Implementation of the NPT Safeguards Agreement and relevant provisions of Security Council resolutions in the Islamic Republic of Iran
- 25 pages
- November 8, 2011
1. This report of the Director General to the Board of Governors and, in parallel, to the Security Council, is on the implementation of the NPT Safeguards Agreement and relevant provisions of Security Council resolutions in the Islamic Republic of Iran (Iran).
G. Possible Military Dimensions
38. Previous reports by the Director General have identified outstanding issues related to possible military dimensions to Iran’s nuclear programme and actions required of Iran to resolve these. Since 2002, the Agency has become increasingly concerned about the possible existence in Iran of undisclosed nuclear related activities involving military related organizations, including activities related to the development of a nuclear payload for a missile, about which the Agency has regularly received new information.
39. The Board of Governors has called on Iran on a number of occasions to engage with the Agency on the resolution of all outstanding issues in order to exclude the existence of possible military dimensions to Iran’s nuclear programme. In resolution 1929 (2010), the Security Council reaffirmed Iran’s obligations to take the steps required by the Board of Governors in its resolutions GOV/2006/14 and GOV/2009/82, and to cooperate fully with the Agency on all outstanding issues, particularly those which give rise to concerns about the possible military dimensions to Iran’s nuclear programme, including by providing access without delay to all sites, equipment, persons and documents requested by the Agency. Since August 2008, Iran has not engaged with the Agency in any substantive way on this matter.
40. The Director General, in his opening remarks to the Board of Governors on 12 September 2011, stated that in the near future he hoped to set out in greater detail the basis for the Agency’s concerns so that all Member States would be kept fully informed. In line with that statement, the Annex to this report provides a detailed analysis of the information available to the Agency to date which has given rise to concerns about possible military dimensions to Iran’s nuclear programme.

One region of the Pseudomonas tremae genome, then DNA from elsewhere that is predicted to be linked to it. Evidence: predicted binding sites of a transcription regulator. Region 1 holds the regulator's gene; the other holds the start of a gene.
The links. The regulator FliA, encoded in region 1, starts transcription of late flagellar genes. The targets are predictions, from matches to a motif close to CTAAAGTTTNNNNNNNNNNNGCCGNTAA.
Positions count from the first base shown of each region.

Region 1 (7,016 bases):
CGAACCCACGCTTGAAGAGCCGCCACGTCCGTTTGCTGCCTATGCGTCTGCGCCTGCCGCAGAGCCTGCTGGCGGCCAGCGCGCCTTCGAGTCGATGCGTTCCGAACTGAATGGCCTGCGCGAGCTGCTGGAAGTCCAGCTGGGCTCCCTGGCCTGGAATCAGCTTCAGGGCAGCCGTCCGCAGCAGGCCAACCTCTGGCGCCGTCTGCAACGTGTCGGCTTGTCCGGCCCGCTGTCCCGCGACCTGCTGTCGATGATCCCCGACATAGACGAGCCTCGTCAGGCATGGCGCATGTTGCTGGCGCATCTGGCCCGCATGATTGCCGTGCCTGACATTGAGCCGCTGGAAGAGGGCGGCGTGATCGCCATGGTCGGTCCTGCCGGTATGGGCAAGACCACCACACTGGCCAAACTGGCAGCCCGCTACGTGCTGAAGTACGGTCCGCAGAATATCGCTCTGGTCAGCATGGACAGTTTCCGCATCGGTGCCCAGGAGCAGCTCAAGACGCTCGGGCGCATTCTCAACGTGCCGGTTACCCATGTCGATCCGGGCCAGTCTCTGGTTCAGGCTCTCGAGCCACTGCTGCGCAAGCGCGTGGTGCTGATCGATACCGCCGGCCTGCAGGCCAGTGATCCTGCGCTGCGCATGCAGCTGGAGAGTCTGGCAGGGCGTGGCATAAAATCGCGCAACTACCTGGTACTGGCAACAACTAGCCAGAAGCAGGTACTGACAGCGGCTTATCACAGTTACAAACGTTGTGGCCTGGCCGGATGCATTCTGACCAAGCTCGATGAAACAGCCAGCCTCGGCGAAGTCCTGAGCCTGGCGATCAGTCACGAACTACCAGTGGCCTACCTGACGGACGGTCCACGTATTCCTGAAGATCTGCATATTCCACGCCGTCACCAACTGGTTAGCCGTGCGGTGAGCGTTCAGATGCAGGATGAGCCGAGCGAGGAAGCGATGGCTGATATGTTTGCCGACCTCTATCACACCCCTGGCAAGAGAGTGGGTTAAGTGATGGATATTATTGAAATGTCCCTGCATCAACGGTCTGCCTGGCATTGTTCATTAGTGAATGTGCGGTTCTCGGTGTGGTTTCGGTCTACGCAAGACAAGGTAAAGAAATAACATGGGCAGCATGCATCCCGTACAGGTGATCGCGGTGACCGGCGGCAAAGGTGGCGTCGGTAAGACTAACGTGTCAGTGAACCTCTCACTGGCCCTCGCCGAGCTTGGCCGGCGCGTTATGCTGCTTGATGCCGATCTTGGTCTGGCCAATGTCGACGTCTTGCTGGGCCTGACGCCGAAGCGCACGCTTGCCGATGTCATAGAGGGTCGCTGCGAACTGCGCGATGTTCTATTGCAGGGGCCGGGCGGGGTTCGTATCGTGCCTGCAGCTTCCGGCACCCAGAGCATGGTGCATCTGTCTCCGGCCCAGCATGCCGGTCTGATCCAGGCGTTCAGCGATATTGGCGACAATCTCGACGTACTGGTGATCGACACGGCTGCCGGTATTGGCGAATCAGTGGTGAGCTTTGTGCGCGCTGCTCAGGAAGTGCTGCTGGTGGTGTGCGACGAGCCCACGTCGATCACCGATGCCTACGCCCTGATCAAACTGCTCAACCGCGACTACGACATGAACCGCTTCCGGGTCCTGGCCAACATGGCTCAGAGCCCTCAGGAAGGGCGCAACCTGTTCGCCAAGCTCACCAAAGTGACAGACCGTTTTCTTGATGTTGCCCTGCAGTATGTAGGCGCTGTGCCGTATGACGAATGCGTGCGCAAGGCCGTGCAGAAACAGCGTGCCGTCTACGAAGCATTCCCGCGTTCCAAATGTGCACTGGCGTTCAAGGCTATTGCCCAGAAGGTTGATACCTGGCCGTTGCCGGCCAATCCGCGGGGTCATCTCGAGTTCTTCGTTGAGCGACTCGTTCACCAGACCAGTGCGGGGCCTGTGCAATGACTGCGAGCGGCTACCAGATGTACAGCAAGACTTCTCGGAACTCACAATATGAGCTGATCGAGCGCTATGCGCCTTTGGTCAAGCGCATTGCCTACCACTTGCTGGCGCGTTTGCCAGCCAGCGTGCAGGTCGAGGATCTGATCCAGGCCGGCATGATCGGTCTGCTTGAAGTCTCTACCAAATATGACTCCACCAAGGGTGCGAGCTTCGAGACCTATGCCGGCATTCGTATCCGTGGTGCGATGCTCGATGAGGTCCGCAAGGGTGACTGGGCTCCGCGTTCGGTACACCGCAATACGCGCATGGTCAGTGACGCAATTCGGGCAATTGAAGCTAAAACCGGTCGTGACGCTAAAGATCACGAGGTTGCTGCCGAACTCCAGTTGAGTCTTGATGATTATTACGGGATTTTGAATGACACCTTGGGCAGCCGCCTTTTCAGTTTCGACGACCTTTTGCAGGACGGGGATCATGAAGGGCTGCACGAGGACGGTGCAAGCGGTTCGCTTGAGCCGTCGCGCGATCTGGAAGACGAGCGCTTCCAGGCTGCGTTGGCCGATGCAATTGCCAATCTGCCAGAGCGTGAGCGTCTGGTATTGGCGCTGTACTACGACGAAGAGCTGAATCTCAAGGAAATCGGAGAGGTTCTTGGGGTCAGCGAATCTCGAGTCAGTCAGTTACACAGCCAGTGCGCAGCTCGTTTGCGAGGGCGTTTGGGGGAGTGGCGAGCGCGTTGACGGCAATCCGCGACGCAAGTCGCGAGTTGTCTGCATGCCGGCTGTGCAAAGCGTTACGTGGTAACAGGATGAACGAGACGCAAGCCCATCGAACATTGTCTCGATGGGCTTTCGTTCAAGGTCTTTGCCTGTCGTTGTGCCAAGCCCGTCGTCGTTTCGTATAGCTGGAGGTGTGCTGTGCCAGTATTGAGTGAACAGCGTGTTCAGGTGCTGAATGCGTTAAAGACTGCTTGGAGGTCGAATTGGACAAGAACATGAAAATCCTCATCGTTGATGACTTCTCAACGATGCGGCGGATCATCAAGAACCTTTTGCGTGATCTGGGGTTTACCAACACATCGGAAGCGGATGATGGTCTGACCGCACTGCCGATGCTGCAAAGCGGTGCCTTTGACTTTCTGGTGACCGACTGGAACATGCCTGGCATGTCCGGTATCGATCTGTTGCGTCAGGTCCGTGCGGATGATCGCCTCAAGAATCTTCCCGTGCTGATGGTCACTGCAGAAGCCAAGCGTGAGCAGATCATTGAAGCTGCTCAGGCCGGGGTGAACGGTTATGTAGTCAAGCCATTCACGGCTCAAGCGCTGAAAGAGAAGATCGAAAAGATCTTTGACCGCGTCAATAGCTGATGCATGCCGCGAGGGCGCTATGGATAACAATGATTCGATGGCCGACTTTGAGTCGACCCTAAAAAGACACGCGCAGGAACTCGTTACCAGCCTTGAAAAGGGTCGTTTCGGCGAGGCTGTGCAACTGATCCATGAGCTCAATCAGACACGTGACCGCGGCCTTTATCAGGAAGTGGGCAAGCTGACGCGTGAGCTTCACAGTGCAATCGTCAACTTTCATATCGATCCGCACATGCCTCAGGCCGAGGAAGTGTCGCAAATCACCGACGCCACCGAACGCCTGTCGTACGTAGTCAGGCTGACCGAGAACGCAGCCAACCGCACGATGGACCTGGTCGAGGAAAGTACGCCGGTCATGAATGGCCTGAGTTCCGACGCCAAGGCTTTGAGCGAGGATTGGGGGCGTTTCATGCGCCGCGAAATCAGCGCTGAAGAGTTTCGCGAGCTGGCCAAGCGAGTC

41. The analysis itself is based on a structured and systematic approach to information analysis which the Agency uses in its evaluation of safeguards implementation in all States with comprehensive safeguards agreements in force. This approach involves, inter alia, the identification of indicators of the existence or development of the processes associated with nuclear-related activities, including weaponization.
42. The information which serves as the basis for the Agency’s analysis and concerns, as identified in the Annex, is assessed by the Agency to be, overall, credible. The information comes from a wide variety of independent sources, including from a number of Member States, from the Agency’s own efforts and from information provided by Iran itself. It is consistent in terms of technical content, individuals and organizations involved, and time frames.
43. The information indicates that Iran has carried out the following activities that are relevant to the development of a nuclear explosive device:
• Efforts, some successful, to procure nuclear related and dual use equipment and materials by military related individuals and entities (Annex, Sections C.1 and C.2);
• Efforts to develop undeclared pathways for the production of nuclear material (Annex, Section C.3);
• The acquisition of nuclear weapons development information and documentation from a clandestine nuclear supply network (Annex, Section C.4); and
• Work on the development of an indigenous design of a nuclear weapon including the testing of components (Annex, Sections C.5–C.12).
44. While some of the activities identified in the Annex have civilian as well as military applications, others are specific to nuclear weapons.
45. The information indicates that prior to the end of 2003 the above activities took place under a structured programme. There are also indications that some activities relevant to the development of a nuclear explosive device continued after 2003, and that some may still be ongoing.
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